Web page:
Governing the provider organisations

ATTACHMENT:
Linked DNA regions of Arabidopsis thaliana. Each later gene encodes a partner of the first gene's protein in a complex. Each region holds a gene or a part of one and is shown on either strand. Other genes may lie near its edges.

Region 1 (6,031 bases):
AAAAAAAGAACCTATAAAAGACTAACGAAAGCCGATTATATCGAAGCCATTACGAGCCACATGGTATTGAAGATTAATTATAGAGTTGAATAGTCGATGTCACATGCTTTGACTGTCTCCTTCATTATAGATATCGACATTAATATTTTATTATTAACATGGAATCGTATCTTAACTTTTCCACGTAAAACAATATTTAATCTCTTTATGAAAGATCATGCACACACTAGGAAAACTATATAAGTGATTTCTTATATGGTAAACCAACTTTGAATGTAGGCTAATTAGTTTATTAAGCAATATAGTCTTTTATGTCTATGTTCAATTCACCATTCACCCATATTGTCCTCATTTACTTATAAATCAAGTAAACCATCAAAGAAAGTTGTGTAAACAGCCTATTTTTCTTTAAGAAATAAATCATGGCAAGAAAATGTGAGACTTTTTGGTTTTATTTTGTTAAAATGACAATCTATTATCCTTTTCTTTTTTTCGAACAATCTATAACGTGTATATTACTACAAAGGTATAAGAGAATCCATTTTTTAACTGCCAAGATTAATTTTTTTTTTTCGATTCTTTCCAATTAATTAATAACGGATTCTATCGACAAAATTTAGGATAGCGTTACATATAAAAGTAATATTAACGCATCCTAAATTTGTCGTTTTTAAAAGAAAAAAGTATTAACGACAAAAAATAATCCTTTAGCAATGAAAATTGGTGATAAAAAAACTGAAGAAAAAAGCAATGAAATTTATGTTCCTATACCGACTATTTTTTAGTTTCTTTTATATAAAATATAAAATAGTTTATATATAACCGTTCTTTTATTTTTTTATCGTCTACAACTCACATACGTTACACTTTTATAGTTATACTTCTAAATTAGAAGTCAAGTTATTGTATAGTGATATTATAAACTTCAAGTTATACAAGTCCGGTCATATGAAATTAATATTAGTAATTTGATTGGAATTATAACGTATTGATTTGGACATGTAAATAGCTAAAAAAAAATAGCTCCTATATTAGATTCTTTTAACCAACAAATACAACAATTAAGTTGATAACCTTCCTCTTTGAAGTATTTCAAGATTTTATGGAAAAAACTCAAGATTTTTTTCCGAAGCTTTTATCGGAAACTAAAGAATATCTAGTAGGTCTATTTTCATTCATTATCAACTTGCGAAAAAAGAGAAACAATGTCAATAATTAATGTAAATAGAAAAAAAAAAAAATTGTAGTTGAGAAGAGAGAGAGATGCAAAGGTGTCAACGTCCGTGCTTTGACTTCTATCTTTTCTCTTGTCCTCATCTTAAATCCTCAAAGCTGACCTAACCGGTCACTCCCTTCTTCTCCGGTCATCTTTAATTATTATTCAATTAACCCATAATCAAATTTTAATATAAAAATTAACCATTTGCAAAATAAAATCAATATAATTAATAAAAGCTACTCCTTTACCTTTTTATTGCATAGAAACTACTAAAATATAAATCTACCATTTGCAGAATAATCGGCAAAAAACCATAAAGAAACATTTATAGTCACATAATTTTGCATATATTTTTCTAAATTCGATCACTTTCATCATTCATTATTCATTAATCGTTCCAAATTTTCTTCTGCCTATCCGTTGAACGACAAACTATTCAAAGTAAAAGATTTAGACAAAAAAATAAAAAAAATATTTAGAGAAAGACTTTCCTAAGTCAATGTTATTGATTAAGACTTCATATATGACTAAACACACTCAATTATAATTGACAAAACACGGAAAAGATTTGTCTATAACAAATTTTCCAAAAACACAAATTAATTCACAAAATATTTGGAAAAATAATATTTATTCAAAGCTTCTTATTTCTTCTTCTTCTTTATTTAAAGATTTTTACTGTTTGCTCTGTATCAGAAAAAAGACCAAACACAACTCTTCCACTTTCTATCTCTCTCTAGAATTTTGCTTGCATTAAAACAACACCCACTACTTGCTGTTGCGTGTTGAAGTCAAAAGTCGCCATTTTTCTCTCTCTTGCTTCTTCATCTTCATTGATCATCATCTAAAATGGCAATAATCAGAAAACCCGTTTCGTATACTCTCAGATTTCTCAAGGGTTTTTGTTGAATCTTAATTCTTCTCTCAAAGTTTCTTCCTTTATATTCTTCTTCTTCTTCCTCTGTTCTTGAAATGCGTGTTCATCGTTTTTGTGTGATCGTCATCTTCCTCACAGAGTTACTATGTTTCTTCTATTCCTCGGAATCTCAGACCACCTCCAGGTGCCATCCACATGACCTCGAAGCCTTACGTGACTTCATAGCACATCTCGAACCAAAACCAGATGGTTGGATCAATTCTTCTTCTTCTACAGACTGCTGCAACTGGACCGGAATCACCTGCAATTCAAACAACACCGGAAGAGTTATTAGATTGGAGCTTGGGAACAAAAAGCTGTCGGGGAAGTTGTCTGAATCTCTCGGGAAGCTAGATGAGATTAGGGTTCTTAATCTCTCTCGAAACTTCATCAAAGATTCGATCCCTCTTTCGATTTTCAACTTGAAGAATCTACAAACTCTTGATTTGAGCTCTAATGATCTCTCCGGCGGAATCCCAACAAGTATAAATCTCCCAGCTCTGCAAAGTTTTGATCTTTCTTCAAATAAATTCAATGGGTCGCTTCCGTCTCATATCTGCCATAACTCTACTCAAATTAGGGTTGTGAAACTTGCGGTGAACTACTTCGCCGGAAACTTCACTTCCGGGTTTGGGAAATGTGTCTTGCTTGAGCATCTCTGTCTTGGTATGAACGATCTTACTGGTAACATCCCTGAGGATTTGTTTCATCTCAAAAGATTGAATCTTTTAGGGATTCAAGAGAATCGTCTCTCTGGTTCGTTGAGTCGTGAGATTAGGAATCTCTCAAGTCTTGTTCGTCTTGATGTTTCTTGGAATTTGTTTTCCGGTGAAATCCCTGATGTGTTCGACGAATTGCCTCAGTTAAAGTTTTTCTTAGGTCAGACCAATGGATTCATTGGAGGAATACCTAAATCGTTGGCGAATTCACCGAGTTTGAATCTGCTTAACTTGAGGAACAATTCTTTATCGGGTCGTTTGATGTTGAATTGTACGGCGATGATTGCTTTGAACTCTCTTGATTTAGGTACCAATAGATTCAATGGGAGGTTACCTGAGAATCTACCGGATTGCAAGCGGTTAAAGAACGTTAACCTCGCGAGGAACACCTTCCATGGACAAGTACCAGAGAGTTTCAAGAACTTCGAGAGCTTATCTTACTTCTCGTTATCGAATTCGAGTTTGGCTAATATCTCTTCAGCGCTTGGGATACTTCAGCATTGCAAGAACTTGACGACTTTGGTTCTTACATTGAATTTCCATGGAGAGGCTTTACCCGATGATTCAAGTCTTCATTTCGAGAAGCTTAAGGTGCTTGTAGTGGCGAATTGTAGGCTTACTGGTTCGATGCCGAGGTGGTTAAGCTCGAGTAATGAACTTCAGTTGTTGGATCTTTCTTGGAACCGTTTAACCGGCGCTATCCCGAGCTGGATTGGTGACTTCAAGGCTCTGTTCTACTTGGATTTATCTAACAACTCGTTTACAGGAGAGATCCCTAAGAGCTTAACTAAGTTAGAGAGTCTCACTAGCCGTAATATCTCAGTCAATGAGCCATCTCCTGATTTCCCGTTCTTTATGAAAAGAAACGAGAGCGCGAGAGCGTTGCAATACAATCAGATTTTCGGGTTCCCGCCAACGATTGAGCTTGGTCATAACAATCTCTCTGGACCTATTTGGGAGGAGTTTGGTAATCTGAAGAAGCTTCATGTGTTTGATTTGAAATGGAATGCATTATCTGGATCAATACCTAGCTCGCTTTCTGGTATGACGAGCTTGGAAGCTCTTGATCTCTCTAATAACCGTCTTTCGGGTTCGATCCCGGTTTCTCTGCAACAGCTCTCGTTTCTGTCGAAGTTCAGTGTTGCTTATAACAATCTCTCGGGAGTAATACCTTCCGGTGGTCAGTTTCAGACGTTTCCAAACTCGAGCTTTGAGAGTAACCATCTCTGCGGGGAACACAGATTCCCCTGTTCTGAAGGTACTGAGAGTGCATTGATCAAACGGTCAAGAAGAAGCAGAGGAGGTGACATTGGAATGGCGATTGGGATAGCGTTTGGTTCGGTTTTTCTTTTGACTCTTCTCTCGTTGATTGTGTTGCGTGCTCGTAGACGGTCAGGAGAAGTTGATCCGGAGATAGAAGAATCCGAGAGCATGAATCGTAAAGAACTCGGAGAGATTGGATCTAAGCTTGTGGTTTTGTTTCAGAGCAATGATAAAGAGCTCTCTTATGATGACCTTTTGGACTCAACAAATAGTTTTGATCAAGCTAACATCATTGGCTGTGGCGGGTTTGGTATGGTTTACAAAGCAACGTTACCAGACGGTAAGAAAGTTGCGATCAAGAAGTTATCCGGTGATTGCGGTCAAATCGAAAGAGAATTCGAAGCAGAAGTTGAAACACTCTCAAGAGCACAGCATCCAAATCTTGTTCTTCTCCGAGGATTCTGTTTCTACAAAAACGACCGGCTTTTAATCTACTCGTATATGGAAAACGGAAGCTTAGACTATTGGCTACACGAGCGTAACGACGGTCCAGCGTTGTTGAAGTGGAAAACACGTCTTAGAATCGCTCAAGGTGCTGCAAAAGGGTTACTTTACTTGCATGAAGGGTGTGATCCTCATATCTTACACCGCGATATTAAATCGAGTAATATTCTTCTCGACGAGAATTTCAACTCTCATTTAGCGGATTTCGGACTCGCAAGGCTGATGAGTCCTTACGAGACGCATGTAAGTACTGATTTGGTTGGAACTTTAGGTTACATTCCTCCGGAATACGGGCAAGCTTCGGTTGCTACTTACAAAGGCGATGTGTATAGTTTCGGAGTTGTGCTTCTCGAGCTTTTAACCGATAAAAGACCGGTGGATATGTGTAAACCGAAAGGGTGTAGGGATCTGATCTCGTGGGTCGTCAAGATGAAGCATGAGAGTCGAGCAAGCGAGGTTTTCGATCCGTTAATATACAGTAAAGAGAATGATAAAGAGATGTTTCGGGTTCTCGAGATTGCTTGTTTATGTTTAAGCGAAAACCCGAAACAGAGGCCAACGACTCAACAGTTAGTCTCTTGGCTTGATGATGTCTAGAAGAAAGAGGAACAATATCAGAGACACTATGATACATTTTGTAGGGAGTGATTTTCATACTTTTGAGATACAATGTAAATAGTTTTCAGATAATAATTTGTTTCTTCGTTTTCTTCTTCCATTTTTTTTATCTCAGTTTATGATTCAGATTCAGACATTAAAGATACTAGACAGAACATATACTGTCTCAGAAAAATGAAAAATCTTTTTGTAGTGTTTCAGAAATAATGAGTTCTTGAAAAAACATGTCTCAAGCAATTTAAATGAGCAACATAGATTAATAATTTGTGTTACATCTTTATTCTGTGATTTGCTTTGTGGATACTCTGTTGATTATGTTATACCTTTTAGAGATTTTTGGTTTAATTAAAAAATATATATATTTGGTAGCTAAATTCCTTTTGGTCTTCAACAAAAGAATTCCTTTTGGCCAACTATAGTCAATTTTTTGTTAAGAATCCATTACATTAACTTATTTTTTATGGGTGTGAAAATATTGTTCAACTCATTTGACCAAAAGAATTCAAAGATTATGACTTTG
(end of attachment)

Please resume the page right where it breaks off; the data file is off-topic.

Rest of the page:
This chapter seeks to identify and unravel some of the main issues and tensions relating to the service provision side of health. It therefore assesses governance issues relating to the specialist teaching hospitals, the acute trusts and the NHS foundation trusts, mental health trusts, ambulance services and primary care provision including GP services and other forms of primary care provision. We group these together in this chapter and separate them from the commissioning trusts because this reﬂ ects the logic of the distinction between provider organisations responding to different incentives from commissioning organisations. The two sets are also overseen and regulated in different ways and by different bodies. For example the Care Quality Commission is a crucial regulator for provider organisations and, if they are foundation trusts, so too is Monitor. But, the commissioning bodies are regulated by neither of these. Instead, they are subject to direct oversight by the DH and the strategic health authorities. In future however, Monitor as the economic regulator will impact on the work of the commissioner organisations as it seeks to promote competition and set tariff levels. Also, in conjunction with the NHS Commissioing Board, it will seek to ensure commissioning decisions are fair and transparent. Both sets of bodies respond to different types of incentives and directions. Within the group of provider organisations there is then the question about the extent to which governance practice differs across these types of provider. This chapter will also make comparisons between the governance of health provision in England, Scotland, Wales and Northern Ireland.